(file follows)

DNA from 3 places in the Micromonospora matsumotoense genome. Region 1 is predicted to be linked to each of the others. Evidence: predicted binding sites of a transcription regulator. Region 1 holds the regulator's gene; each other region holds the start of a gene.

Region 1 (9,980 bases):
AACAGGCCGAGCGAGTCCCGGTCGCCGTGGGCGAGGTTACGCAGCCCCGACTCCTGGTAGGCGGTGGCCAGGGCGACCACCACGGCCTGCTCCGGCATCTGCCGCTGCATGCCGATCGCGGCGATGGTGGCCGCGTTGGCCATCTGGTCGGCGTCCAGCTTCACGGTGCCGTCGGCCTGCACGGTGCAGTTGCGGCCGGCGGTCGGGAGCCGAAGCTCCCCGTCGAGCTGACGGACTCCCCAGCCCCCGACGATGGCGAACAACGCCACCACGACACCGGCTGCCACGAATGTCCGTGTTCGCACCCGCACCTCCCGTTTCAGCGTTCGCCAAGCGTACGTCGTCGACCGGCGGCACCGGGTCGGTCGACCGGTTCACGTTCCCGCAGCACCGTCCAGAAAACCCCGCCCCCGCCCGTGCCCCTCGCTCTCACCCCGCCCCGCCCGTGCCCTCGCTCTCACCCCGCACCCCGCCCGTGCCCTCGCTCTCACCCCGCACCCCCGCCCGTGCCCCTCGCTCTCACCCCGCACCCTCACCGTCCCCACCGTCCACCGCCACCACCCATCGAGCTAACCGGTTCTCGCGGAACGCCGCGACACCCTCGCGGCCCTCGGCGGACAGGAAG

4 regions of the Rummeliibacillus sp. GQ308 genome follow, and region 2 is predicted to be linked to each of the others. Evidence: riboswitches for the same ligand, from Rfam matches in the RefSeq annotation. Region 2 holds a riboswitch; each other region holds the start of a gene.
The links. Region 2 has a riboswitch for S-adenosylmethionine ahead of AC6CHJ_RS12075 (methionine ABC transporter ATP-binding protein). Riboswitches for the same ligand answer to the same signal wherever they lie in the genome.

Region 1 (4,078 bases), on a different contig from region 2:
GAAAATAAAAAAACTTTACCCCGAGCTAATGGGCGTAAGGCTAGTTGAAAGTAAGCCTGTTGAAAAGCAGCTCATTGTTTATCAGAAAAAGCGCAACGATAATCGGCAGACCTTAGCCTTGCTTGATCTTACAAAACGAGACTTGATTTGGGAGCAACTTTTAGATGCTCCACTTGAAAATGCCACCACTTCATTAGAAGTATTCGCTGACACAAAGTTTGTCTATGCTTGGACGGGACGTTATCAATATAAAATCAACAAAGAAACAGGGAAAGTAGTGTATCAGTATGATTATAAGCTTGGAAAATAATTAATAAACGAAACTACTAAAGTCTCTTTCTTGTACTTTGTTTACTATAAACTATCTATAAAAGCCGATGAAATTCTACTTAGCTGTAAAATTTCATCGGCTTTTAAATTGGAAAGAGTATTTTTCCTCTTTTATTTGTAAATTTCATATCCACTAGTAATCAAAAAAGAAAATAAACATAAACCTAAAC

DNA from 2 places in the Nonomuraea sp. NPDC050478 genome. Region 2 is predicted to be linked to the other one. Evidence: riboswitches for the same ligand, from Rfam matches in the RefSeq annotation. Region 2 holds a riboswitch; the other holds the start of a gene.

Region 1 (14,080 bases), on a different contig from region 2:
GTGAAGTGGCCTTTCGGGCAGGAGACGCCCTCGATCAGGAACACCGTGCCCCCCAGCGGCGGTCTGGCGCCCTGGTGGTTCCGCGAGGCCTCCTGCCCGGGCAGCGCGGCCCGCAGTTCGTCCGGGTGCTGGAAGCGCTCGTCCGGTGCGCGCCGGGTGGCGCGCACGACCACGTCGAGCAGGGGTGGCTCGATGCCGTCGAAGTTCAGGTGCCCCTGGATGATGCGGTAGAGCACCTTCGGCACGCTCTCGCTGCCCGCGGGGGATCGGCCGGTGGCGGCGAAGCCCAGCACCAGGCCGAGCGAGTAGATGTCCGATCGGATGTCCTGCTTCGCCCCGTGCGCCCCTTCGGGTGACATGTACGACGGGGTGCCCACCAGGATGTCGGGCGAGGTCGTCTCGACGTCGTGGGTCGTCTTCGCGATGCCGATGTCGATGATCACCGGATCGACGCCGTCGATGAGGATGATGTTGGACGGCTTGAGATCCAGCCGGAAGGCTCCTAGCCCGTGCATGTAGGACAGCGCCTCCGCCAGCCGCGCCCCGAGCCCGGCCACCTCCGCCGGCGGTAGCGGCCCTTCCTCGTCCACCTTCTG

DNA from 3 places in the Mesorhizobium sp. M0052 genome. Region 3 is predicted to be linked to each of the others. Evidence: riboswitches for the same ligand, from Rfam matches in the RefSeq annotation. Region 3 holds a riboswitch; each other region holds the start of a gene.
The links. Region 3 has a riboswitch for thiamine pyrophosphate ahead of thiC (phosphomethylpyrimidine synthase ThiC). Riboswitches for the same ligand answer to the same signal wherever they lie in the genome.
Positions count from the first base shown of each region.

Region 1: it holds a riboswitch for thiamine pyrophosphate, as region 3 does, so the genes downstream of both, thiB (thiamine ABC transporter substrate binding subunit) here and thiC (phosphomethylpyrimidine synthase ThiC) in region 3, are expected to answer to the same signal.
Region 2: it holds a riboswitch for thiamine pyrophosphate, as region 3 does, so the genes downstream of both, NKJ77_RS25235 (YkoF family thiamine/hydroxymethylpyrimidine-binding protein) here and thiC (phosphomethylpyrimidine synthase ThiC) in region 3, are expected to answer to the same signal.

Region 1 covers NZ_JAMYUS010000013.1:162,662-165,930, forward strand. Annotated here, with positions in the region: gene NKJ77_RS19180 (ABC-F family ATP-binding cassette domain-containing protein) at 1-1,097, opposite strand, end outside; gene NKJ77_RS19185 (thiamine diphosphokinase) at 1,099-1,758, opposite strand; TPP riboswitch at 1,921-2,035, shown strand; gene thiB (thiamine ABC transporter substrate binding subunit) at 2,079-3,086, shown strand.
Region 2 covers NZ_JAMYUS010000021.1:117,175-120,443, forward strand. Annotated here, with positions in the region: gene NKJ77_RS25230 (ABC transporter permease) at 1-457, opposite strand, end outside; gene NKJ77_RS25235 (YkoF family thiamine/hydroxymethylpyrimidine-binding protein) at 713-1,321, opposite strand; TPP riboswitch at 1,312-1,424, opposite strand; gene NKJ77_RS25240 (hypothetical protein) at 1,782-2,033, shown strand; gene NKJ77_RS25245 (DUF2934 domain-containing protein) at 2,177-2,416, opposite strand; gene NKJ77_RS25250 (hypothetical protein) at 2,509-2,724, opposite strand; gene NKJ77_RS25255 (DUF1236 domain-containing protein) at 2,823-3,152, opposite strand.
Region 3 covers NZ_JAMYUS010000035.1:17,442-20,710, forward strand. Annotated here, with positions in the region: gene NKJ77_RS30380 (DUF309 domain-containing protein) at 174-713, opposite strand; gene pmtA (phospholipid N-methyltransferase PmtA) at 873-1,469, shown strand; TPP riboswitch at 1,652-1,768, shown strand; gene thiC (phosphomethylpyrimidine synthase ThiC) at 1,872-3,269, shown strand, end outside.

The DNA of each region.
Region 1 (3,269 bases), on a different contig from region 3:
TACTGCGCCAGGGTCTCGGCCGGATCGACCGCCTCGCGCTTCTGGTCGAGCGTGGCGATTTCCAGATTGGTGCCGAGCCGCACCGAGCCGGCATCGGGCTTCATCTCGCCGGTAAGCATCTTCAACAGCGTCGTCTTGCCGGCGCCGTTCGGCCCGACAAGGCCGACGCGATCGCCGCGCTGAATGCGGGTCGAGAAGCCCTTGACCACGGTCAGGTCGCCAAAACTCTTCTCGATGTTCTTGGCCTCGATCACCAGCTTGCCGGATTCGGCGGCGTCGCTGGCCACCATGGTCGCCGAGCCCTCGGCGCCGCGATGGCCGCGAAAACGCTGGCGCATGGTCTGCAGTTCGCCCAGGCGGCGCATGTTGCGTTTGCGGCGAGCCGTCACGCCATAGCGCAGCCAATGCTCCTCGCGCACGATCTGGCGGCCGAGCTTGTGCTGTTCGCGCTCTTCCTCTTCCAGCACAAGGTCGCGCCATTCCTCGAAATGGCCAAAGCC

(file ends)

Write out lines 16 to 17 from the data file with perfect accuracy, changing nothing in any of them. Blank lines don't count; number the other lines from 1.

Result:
Region 1 covers NZ_JAMYUS010000013.1:162,662-165,930, forward strand. Annotated here, with positions in the region: gene NKJ77_RS19180 (ABC-F family ATP-binding cassette domain-containing protein) at 1-1,097, opposite strand, end outside; gene NKJ77_RS19185 (thiamine diphosphokinase) at 1,099-1,758, opposite strand; TPP riboswitch at 1,921-2,035, shown strand; gene thiB (thiamine ABC transporter substrate binding subunit) at 2,079-3,086, shown strand.
Region 2 covers NZ_JAMYUS010000021.1:117,175-120,443, forward strand. Annotated here, with positions in the region: gene NKJ77_RS25230 (ABC transporter permease) at 1-457, opposite strand, end outside; gene NKJ77_RS25235 (YkoF family thiamine/hydroxymethylpyrimidine-binding protein) at 713-1,321, opposite strand; TPP riboswitch at 1,312-1,424, opposite strand; gene NKJ77_RS25240 (hypothetical protein) at 1,782-2,033, shown strand; gene NKJ77_RS25245 (DUF2934 domain-containing protein) at 2,177-2,416, opposite strand; gene NKJ77_RS25250 (hypothetical protein) at 2,509-2,724, opposite strand; gene NKJ77_RS25255 (DUF1236 domain-containing protein) at 2,823-3,152, opposite strand.